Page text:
In order to make clear the advantage of this embodiment in a system that provides a service that provides users with audio books, consider the following table. This compares the storage requirements of a server being a system embodying the invention as compared with a server that maintains all required files as conventional files.
Number of Users: 1,000,000 1,000,000 1,000,000 1,000,000 Number of downloads per year per user: 20 20 20 20 Number of downloads per year: 20,000,000 20,000,000 20,000,000 20,000,000 Average number of users downloading 54,795 54,795 54,795 54.795 files per day Average size of 1 download 64 MB 128 MB 256 MB 512 MB Total size of files selected (all unique) 3,506,849 MB 7,013,699 MB 14,027,397 MB 28,054,795 MB for download in 1 day min. period we have to maintain the 30 days 30 days 30 days 30 days temporary file so user can “PAUSE” and “RESUME” his Downloading Manager Conventional Server Download storage size of current and 105,205,479 MB 210,410,959 MB 420,821,918 MB 841,643,836 MB existing files (including those not completely downloaded yet (1)) (1) in Gigabytes 105,205 GB 210,411 GB 420,822 GB 841,644 GB (1) in Terabytes 105 TB 210 TB 421 TB 842 TB Large High performance hard disk drive size 36 GB 36 GB 36 GB 36 GB Number of above size hard disk drives 2,923 5,845 11,690 23,379 needed to store this Cost per drive $800 $800 $800 $800 $2,338,400 $4,676,000 $9,352,000 $18,703,200 Number of disk controllers needed 488 975 1,949 3,897 Cost per controller $600 $600 $600 $600 $292,800 $585,000 $1,169,400 $2,338,200 Total cost of storage $2,631,200 $5,261,000 $10,521,400 $21,041,400 NOTE: The above cost excludes server memory needed to cache file access tables; cost of hosting; networking; maintenance; IP addresses etc. Server embodying the invention Average database record per file 100 KB 100 KB 100 KB 100 KB in MB 0.10 MB 0.10 MB 0.10MB 0.10MB Average database record size for files per 164,384 MB 164,384 MB 164,384 MB 164,384 MB days needed to download in GB 164 GB 164 GB 164 GB 164 GB Number of drives to store custom download files 5 5 5 5 Number of disk controllers needed 1 1 1 1 Total cost of storage $4,600 $4,600 $4,600 $4,600 Savings: $2,626,600 $5,256,400 $10,516,800 $21,036,800 99.83% 99.91% 99.96% 99.98% 572 times 1,144 times 2,287 times 4,574 times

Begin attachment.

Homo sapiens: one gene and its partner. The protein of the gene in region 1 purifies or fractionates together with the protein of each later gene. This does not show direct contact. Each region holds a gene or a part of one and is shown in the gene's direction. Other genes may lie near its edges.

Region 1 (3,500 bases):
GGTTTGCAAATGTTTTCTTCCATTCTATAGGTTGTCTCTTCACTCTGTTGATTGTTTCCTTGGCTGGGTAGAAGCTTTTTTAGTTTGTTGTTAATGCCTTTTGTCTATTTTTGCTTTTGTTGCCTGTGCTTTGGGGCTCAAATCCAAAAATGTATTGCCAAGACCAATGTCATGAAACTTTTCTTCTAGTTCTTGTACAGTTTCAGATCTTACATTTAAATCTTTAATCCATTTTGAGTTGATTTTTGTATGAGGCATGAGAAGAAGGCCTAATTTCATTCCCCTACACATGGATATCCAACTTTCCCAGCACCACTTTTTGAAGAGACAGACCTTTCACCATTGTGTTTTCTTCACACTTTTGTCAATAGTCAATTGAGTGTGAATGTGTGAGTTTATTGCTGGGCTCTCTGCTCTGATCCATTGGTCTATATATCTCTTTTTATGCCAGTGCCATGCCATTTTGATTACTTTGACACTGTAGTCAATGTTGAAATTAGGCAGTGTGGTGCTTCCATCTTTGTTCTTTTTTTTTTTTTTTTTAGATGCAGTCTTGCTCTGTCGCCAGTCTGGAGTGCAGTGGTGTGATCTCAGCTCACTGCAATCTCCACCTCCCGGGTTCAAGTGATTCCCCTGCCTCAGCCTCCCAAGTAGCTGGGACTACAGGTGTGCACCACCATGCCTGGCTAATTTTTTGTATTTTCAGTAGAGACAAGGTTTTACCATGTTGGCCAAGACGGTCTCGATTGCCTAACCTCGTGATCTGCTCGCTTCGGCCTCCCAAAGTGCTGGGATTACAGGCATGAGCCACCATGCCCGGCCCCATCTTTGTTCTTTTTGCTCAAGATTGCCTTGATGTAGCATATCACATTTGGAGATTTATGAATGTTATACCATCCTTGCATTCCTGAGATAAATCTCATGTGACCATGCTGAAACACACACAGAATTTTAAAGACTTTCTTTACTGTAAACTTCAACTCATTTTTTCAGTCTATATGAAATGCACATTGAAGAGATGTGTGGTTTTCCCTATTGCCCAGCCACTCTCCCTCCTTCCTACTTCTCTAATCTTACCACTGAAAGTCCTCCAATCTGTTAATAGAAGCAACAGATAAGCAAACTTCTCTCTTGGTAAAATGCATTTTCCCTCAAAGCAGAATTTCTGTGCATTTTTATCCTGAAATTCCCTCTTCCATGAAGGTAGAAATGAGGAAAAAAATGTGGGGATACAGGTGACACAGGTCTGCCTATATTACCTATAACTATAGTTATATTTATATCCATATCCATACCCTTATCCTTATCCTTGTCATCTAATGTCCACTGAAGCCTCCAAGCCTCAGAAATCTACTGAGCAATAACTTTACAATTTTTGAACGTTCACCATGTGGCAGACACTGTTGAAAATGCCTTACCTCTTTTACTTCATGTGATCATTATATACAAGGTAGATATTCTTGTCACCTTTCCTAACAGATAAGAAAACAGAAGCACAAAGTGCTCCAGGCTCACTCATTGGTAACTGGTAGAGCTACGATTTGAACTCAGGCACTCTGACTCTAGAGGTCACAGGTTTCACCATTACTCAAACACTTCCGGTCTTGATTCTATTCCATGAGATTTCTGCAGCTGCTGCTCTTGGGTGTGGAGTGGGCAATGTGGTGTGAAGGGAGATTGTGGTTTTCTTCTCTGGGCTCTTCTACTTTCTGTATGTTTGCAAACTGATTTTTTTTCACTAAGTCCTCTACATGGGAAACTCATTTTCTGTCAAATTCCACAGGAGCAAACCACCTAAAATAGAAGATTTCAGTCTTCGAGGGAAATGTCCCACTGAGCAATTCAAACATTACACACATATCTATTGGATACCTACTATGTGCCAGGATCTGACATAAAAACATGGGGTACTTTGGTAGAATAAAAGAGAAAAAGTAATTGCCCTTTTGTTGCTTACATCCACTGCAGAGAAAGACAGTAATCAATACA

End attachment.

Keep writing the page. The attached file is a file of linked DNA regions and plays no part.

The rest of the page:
It will be noted in the above table that, although the size of the content may increase (for example if higher quality content is provided, for example at a higher bit rate, or with video or other content) the database requirements do not change correspondingly. The example of 100 KB per record is in practice more than ample to manage files of the sizes indicated and larger and in fact could be condensed if storage space were critical.
 It is noted that the additional content may comprise pre-existing files or files or other resources (for example, an advertisement dynamically created for the user using partially pre-recorded content and speech synthesis).
 It will be understood that the present invention has been described above purely by way of example, and modifications of detail can be made within the scope of the invention.
 Each feature disclosed in the description, and (where appropriate) the claims and drawings may be provided independently or in any appropriate combination.
 Reference numerals appearing in the claims are by way of illustration only and are intended to have no limiting effect on the scope of the claims.
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|International Classification||G06Q30/00, H04L29/08, G06F15/16, G06F17/30|
|Cooperative Classification||H04L67/06, G06Q30/02, G06F17/30867|
|European Classification||G06Q30/02, G06F17/30W1F|